These early films, their collective budgets totalling under $4 million, represent boundless creativity from a director hungry to entertain. Looking back, Jackson says, “there was a degree of freedom that we used to have in those days that you lose to some degree — that sense of naughtiness.” Naughtiness is an understatement. With little oversight from executives, particularly compared to Jackson’s 21st century career, he and his teams were free to run wild with gore effects, transgressive content, and unusual filmmaking techniques. The camerawork in Braindead, particularly, occupies a sweet spot where the team had both a budget for gear, and a shoot-from-the-hip attitude. The film’s crazy camera movements feel almost dangerous to execute, as if the camera might fly out of the operator’s hands at any moment. Jackson would never fully return to this sense of unhinged freedom, but he had other targets in his sights.

The Road to Superstardom

With three disgusting and delightful video nasties under his belt, the early ‘90s saw Jackson pivot his career away from splatter and toward something more conventionally reputable. Miraculously, he managed to not only pull that off, but to do so without sacrificing his core personal sensibilities. In the process, he displayed a hunger for mainstream success, courting larger and larger projects until he landed his white whale.

The first of these films was Heavenly Creatures, still one of Jackson’s best films. A prestigious drama tinged with the violence and fantasy that characterise Jackson’s other films, it tells the true story of Pauline Parker and Juliet Hulme, two tightly-bonded Christchurch Girls’ High students whose toxic friendship led to their murder of Pauline’s mother. It’s terrific as a dual character study – the screenplay led to Jackson’s first Oscar nomination, and it offered early roles to Kate Winslet and Melanie Lynskey – but it also hit on Jackson’s more tactile interests. Effects artist George Port turned the girls’ private fantasy world into a beautiful, fanciful alternate universe, full of scenes out of fairy tales and the girls’ favourite movie The Third Man. It’s this creative license that turns Heavenly Creatures from a standard true-crime story into something altogether more insightful – without diminishing the tragedy at the heart of the story. It also put the foundations in place for a little company called Weta Workshop.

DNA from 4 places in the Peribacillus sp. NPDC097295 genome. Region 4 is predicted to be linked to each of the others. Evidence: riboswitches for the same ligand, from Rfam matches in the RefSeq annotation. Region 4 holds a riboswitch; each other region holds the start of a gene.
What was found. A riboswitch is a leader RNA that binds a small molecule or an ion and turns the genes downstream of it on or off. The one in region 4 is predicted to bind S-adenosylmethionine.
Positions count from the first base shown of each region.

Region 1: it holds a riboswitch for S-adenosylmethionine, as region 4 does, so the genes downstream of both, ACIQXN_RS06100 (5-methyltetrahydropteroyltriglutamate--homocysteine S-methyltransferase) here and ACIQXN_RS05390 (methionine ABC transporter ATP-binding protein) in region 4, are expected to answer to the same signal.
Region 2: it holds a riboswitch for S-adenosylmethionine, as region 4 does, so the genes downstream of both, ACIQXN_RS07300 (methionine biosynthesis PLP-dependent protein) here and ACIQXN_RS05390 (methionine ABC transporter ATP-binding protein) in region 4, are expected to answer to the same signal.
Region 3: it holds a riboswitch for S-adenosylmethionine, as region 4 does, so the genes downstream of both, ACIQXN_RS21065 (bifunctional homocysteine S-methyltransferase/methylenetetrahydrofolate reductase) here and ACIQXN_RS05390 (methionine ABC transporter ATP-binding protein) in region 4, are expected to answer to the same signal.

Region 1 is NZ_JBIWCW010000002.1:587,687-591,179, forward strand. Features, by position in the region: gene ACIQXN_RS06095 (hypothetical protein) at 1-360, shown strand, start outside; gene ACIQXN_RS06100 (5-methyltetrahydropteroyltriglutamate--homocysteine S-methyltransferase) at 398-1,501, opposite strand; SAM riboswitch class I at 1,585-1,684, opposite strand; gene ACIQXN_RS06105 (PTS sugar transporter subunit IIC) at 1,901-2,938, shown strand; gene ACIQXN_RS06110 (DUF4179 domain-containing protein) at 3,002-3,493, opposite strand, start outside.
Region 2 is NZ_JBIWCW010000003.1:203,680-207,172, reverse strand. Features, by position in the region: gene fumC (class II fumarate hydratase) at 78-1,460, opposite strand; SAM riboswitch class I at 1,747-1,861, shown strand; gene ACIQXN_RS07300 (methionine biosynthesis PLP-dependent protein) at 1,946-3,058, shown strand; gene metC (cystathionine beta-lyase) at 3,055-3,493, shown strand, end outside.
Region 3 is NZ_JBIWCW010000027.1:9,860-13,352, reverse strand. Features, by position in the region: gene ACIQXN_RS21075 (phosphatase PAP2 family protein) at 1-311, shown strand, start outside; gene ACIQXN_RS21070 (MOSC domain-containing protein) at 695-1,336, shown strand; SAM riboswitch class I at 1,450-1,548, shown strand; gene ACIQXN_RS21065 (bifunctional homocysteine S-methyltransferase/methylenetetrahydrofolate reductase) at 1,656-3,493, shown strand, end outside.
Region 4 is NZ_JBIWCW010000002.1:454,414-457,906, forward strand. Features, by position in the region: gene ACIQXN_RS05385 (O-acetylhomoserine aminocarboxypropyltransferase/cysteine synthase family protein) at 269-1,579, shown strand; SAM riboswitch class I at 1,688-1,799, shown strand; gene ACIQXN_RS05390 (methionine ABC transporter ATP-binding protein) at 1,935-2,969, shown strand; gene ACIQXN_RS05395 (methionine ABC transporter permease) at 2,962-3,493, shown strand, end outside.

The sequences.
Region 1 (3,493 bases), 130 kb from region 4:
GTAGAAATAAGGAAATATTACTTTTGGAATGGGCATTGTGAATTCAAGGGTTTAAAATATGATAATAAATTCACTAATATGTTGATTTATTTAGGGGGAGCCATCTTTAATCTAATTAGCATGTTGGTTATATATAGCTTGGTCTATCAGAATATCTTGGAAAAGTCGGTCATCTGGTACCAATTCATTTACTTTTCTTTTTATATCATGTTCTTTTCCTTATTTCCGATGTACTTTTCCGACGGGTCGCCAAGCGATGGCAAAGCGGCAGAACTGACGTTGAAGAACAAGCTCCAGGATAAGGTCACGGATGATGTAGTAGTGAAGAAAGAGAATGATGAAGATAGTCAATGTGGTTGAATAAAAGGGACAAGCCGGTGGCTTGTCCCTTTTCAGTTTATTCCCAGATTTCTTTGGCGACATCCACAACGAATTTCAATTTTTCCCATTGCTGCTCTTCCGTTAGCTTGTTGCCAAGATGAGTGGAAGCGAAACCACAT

Heavenly Creatures’ critical success gave Jackson newfound credibility and connections within Hollywood, including one with Robert Zemeckis that saw several projects get off to false starts. Zemeckis hired Jackson and Walsh to write The Frighteners as a spin-off from his Tales From the Crypt series, but Jackson ended up directing the horror-comedy too, bringing Michael J. Fox to New Zealand to play a ghost-hunting conman in Jackson’s widest cinema release ever at the point. The Frighteners failed to do serious business, thanks to a release in close proximity to the Independence Day juggernaut and marketing that struggled to communicate its horror-comedy tone.

Much criticism of The Frighteners centred around the cutting-edge CGI visual effects from Weta’s newfound digital arm. Roger Ebert said it looked “more like a demo reel than a movie.” Looking back at The Frighteners today, however, in a world where half of all wide releases are full of CG effects, it’s clear the film was simply misunderstood. It’s really, really good, combining dark comedy, serial-killer thrills, and supernatural action, and to horror fans’ delight, exceptionally strange performances from favourites Jeffrey Combs, Dee Wallace, and Jake Busey. The Frighteners is also the only film of Jackson’s whose extended edition is not just more movie, but a better movie.